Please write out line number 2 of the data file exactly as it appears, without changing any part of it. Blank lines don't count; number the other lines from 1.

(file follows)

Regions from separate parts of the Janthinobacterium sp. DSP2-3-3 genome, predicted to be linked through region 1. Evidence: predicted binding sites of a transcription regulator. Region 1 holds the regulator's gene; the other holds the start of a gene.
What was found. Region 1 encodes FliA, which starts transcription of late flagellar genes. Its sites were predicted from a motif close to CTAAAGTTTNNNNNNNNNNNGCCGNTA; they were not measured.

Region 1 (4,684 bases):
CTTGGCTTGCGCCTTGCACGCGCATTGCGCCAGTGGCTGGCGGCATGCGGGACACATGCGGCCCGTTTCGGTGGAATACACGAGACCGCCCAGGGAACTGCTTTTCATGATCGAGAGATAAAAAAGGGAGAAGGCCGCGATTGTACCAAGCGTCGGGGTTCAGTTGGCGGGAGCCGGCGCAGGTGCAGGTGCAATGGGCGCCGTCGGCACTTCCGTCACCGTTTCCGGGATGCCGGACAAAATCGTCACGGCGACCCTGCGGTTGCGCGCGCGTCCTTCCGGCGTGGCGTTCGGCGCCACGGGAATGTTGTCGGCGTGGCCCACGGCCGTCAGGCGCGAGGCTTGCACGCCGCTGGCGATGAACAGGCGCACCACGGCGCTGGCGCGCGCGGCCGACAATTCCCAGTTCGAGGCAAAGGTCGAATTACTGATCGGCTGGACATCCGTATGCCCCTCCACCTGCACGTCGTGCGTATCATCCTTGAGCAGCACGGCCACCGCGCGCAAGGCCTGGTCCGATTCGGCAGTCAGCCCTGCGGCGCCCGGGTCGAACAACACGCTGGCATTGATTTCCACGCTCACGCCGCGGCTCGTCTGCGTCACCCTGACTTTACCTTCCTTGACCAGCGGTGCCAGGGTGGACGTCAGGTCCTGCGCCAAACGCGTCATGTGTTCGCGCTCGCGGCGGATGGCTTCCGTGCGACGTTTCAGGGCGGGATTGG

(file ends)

What was found. Region 1 encodes FliA, which starts transcription of late flagellar genes. Its sites were predicted from a motif close to CTAAAGTTTNNNNNNNNNNNGCCGNTA; they were not measured.